Two Manufacturers Answer for No General Duty of Care

D. D. Williamson and Co. and First Chemical Corp. have agreed in separate settlements to pay a combined total of $1,331,000 in civil penalties and to implement corrective measures to settle Clean Air Act claims resulting from a 2003 explosion at D.D. Williamson's Kentucky plant and a 2002 explosion at First Chemical's Mississippi plant, according to the Department of Justice and the Environmental Protection Agency.

The 2003 incident at the plant resulted in the death of one employee and the release of an ammonia cloud in a nearby residential neighborhood.

The complaints allege that the companies failed to adhere to the Clean Air Act's general duty of care provision, which obligates companies handling extremely hazardous substances to take steps to identify and reduce the risks associated with the use of these chemicals, including providing layers of protection on their equipment, such as pressure relief valves, automatic shut-off valves or temperature alarms; ensuring the mechanical integrity of their equipment and piping; and properly training employees to monitor and address emergencies.

According to the Justice Department, D.D. Williamson, a caramel coloring manufacturer, allegedly failed to comply with the general duty of care and the chemical accident prevention provisions, also known as the risk management program. The risk management program outlines specific safety management requirements for certain extremely hazardous substances, such as ammonia, that are used in amounts over specific limits.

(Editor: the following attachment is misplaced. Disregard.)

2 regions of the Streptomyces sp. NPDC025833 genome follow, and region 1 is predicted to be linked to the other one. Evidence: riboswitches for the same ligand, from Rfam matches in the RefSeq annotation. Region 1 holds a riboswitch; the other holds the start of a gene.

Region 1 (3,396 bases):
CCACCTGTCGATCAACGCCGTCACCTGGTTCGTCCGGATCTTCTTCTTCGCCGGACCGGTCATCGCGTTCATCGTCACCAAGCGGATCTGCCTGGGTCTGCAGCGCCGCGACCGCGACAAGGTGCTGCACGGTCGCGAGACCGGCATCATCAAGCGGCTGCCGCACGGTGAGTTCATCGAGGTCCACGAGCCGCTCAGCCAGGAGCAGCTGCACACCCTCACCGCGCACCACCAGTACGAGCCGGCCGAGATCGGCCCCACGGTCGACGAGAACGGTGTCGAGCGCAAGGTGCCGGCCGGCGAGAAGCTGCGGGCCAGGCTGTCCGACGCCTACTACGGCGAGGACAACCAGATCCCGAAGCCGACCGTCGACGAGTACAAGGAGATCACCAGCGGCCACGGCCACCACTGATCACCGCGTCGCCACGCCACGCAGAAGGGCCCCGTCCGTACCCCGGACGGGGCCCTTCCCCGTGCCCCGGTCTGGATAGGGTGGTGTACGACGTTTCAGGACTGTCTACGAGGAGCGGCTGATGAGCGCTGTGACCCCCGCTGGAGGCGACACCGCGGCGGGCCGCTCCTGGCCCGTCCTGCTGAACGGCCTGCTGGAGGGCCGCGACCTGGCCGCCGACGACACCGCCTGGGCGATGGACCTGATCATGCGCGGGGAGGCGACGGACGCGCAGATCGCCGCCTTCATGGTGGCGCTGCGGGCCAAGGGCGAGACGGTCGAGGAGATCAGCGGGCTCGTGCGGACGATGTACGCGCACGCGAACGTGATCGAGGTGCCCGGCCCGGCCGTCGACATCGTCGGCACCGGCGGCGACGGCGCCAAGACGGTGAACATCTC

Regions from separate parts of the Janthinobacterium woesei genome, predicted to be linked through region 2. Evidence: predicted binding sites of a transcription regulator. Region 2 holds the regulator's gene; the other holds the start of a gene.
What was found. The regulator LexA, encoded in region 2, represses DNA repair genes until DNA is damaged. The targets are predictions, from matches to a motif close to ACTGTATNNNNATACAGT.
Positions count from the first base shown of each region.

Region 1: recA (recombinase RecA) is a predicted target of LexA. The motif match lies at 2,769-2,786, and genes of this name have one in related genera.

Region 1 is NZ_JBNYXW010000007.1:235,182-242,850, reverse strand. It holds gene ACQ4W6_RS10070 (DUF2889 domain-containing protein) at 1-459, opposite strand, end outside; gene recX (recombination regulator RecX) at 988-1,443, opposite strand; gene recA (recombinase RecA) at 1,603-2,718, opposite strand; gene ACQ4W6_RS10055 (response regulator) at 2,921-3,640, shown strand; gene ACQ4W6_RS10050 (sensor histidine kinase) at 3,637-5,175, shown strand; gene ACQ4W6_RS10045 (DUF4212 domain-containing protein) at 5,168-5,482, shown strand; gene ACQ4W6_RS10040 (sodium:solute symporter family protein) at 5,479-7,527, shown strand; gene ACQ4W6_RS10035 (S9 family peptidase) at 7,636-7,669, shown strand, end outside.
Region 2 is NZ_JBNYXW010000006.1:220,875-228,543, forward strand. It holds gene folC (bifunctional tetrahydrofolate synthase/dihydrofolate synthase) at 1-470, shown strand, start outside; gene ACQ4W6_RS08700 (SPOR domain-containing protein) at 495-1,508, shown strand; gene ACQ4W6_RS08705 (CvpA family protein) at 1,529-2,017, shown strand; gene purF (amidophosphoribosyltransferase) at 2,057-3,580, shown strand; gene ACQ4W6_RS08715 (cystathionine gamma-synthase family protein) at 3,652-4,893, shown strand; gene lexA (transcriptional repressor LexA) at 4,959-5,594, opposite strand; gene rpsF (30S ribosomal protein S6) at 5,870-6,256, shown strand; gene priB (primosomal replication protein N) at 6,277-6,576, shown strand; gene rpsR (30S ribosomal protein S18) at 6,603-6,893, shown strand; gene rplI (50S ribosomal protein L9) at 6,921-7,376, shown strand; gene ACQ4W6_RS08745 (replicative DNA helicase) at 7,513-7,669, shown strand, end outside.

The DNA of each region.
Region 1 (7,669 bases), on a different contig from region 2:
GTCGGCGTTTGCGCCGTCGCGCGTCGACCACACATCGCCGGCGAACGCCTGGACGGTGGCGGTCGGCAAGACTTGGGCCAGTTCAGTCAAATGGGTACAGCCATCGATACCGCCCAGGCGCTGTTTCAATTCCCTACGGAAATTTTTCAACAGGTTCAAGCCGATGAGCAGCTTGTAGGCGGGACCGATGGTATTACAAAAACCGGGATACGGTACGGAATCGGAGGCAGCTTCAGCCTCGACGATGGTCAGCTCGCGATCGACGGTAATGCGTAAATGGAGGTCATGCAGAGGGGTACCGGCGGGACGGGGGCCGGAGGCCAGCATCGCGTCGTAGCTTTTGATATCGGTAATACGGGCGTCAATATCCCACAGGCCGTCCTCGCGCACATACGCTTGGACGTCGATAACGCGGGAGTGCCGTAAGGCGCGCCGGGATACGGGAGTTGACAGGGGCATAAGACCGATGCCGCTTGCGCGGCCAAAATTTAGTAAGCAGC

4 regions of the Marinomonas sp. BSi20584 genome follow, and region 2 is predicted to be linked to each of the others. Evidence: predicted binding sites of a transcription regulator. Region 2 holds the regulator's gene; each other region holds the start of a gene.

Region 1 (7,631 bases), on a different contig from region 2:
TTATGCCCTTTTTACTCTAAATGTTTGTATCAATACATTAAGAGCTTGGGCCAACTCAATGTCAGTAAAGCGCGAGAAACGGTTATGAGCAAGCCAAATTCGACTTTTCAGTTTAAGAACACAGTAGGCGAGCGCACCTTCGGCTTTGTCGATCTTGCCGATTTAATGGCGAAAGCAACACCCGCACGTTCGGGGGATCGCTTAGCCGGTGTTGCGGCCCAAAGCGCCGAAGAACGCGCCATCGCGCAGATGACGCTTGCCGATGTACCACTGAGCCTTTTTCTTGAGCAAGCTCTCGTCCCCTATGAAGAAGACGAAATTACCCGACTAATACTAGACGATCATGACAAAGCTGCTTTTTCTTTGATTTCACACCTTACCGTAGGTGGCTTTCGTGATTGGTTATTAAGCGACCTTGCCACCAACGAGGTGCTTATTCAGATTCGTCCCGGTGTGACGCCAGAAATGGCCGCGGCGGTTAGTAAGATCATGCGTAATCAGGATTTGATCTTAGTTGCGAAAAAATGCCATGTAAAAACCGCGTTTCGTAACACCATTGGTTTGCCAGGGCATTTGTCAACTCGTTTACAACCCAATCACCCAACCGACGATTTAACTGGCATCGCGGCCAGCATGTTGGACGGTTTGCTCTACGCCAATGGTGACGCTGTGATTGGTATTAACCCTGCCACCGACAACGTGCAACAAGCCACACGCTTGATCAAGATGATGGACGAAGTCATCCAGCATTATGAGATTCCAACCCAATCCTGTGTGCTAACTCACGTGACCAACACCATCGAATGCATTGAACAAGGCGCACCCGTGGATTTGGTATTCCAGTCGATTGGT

D.D. Williamson agreed to pay $600,000 in civil penalties to be divided equally between the United States and the Louisville Metro Air Pollution Control District, which enforces the risk management program regulations. After the 2003 explosion, the manufacturer built a new facility at its Louisville plant that housed its manufacturing operations. Under the consent decree, D.D. Williamson is required to use an outside engineering consultant to complete a full hazard operability study of its manufacturing operations and implement the study's recommendations, and to train its managers in process-hazard assessment techniques.

The complaint filed against First Chemical, which makes extremely hazardous mononitrotoluene (MNT), asserts the company similarly failed to meet the general duty requirement, leading to the 2002 explosion that resulted in the release of over 1,200 pounds of MNT into the air. The company agreed to pay the United States $731,000 in civil penalties, to complete an ongoing comprehensive hazard analysis of its MNT process and to implement all recommendations resulting from the analysis.

Copies of the consent decrees are available on the Department of Justice Web site.

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